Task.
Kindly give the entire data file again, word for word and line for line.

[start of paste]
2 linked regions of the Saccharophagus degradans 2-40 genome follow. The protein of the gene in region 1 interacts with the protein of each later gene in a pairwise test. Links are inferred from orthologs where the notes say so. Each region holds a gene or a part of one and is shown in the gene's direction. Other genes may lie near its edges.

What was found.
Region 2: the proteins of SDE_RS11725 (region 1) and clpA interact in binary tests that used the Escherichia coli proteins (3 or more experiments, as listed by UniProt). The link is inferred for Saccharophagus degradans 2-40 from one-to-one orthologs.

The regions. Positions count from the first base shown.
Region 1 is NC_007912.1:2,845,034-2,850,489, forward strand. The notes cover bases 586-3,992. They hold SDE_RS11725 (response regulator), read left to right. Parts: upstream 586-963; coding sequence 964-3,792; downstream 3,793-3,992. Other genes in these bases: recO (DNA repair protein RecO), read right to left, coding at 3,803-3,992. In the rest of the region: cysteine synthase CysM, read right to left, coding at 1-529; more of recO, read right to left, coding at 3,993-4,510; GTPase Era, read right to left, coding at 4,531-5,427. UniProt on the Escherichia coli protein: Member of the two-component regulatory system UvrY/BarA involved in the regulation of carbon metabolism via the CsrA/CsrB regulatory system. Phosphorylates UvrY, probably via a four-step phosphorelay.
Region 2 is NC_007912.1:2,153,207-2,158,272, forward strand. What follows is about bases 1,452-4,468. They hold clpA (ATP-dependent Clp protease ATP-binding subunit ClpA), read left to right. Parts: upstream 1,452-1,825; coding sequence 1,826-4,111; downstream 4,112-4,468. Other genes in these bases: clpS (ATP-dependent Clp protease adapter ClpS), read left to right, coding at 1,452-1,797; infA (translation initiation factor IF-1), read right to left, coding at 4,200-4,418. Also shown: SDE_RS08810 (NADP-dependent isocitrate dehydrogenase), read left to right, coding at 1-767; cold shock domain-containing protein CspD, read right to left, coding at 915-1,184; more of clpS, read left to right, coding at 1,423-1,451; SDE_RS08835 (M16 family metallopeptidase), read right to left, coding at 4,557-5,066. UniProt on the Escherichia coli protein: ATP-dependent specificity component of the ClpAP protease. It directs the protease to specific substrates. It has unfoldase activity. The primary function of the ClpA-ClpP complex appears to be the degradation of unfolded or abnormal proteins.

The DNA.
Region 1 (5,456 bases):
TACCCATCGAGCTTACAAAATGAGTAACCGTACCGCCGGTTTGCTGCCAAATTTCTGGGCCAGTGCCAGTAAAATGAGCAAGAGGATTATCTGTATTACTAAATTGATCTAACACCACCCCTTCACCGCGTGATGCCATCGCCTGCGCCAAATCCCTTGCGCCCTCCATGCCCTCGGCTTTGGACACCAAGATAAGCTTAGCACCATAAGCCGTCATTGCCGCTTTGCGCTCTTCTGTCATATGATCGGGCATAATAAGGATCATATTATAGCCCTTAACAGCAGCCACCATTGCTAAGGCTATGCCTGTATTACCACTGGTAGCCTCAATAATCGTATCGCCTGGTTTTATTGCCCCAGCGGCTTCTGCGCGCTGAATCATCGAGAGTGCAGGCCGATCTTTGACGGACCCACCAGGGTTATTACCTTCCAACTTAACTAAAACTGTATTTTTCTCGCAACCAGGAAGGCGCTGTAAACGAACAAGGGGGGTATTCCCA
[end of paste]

2 linked regions of the Saccharophagus degradans 2-40 genome follow. The protein of the gene in region 1 interacts with the protein of each later gene in a pairwise test. Links are inferred from orthologs where the notes say so. Each region holds a gene or a part of one and is shown in the gene's direction. Other genes may lie near its edges.

What was found.
Region 2: the proteins of SDE_RS11725 (region 1) and clpA interact in binary tests that used the Escherichia coli proteins (3 or more experiments, as listed by UniProt). The link is inferred for Saccharophagus degradans 2-40 from one-to-one orthologs.

The regions. Positions count from the first base shown.
Region 1 is NC_007912.1:2,845,034-2,850,489, forward strand. The notes cover bases 586-3,992. They hold SDE_RS11725 (response regulator), read left to right. Parts: upstream 586-963; coding sequence 964-3,792; downstream 3,793-3,992. Other genes in these bases: recO (DNA repair protein RecO), read right to left, coding at 3,803-3,992. In the rest of the region: cysteine synthase CysM, read right to left, coding at 1-529; more of recO, read right to left, coding at 3,993-4,510; GTPase Era, read right to left, coding at 4,531-5,427. UniProt on the Escherichia coli protein: Member of the two-component regulatory system UvrY/BarA involved in the regulation of carbon metabolism via the CsrA/CsrB regulatory system. Phosphorylates UvrY, probably via a four-step phosphorelay.
Region 2 is NC_007912.1:2,153,207-2,158,272, forward strand. What follows is about bases 1,452-4,468. They hold clpA (ATP-dependent Clp protease ATP-binding subunit ClpA), read left to right. Parts: upstream 1,452-1,825; coding sequence 1,826-4,111; downstream 4,112-4,468. Other genes in these bases: clpS (ATP-dependent Clp protease adapter ClpS), read left to right, coding at 1,452-1,797; infA (translation initiation factor IF-1), read right to left, coding at 4,200-4,418. Also shown: SDE_RS08810 (NADP-dependent isocitrate dehydrogenase), read left to right, coding at 1-767; cold shock domain-containing protein CspD, read right to left, coding at 915-1,184; more of clpS, read left to right, coding at 1,423-1,451; SDE_RS08835 (M16 family metallopeptidase), read right to left, coding at 4,557-5,066. UniProt on the Escherichia coli protein: ATP-dependent specificity component of the ClpAP protease. It directs the protease to specific substrates. It has unfoldase activity. The primary function of the ClpA-ClpP complex appears to be the degradation of unfolded or abnormal proteins.

The DNA.
Region 1 (5,456 bases):
TACCCATCGAGCTTACAAAATGAGTAACCGTACCGCCGGTTTGCTGCCAAATTTCTGGGCCAGTGCCAGTAAAATGAGCAAGAGGATTATCTGTATTACTAAATTGATCTAACACCACCCCTTCACCGCGTGATGCCATCGCCTGCGCCAAATCCCTTGCGCCCTCCATGCCCTCGGCTTTGGACACCAAGATAAGCTTAGCACCATAAGCCGTCATTGCCGCTTTGCGCTCTTCTGTCATATGATCGGGCATAATAAGGATCATATTATAGCCCTTAACAGCAGCCACCATTGCTAAGGCTATGCCTGTATTACCACTGGTAGCCTCAATAATCGTATCGCCTGGTTTTATTGCCCCAGCGGCTTCTGCGCGCTGAATCATCGAGAGTGCAGGCCGATCTTTGACGGACCCACCAGGGTTATTACCTTCCAACTTAACTAAAACTGTATTTTTCTCGCAACCAGGAAGGCGCTGTAAACGAACAAGGGGGGTATTCCCA